Building Trust and Credibility for an Unfamiliar Territory

Building Trust and Credibility for an Unfamiliar Territory

The Evangelists’ Chapter 35, entitled: “Building Trust and Credibility for an Unfamiliar Territory'' featuring Charina Garrido-Ocampo, the Head of Corporate Affairs at agriculture firm Monsanto Company.

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The following is an excerpt from The Evangelists: Insights from Leaders of the Nation’s Most Beloved Brands. Written by Monica Padillo, this chapter is titled “Building Trust and Credibility for an Unfamiliar Territory.” In it, Charina Carrido-Ocampo, the Head of Corporate Affairs at agriculture firm Monsanto Company, is interviewed about how the organization executes its strategy to build trust with their consumers.   

Building Trust for a Productive Management

More than simply communicating the message of their organizations, corporate affairs  leaders are often tasked to build trust and credibility among all of their stakeholders. This  is something that Charina Garrido-Ocampo, Head of Corporate Affairs at agriculture firm  Monsanto Company, is all too familiar with. 

With 27 years worth of experience in the communications field as of writing, Garrido Ocampo believes that gaining the trust of stakeholders and being perceived as highly  credible by them are the most valuable assets of a corporate affairs professional.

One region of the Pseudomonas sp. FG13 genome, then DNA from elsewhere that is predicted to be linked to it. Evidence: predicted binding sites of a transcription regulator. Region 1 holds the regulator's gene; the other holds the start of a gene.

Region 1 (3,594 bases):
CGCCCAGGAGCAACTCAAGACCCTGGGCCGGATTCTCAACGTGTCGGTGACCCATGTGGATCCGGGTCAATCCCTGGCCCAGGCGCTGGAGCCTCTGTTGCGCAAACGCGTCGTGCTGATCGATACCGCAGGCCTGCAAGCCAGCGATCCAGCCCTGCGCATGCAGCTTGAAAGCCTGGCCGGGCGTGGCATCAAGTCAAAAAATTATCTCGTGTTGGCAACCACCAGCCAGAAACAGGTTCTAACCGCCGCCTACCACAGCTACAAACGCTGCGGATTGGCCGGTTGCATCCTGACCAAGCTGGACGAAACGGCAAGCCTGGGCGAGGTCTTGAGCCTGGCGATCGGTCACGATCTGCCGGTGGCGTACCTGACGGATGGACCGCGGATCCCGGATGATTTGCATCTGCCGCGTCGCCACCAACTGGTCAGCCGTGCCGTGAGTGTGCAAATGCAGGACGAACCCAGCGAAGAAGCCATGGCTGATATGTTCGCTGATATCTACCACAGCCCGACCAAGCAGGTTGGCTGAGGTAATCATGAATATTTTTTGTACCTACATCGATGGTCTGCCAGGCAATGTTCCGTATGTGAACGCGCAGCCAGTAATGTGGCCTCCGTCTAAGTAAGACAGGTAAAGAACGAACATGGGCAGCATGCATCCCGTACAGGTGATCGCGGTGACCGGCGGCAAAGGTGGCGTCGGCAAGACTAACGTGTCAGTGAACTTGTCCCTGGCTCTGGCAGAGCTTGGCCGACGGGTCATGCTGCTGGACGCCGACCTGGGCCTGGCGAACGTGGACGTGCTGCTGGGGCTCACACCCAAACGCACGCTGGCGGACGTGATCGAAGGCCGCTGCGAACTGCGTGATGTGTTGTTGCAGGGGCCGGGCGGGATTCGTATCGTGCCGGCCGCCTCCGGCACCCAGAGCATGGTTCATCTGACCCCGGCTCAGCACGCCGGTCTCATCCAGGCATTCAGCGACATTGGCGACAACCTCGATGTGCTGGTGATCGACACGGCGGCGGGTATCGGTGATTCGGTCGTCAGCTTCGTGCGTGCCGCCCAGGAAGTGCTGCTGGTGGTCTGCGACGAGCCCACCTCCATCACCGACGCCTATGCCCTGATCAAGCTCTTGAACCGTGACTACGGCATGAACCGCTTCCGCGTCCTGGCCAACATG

“Trust facilitates a lot of productive collaboration, effective information dissemination, and  efficient issues management especially when it is most needed. When there is trust, work  gets done a lot easier and faster,” she explained. 

She admitted, however, that gaining the trust of stakeholders is not easy. To some extent,  one might think that promoting agricultural products to a primarily agricultural country  would be a breeze, but Monsanto is different: it offers genetically modified (GM) seeds  which are not so common in the Philippines. They come as intimidating to some―especially  farmers, organizations, and governments who are used to the traditional ways of farming― 

which is why Garrido-Ocampo makes it her point to communicate the company’s offerings  to as many stakeholders as possible.  

“People have mixed reactions about genetically modified organisms (GMOs) and GM  planting because they don’t know much about it. It’s something that’s not regularly talked  about. It’s very science-based and technical. And so it’s not something that you read  ordinarily and regularly in a magazine,” she said.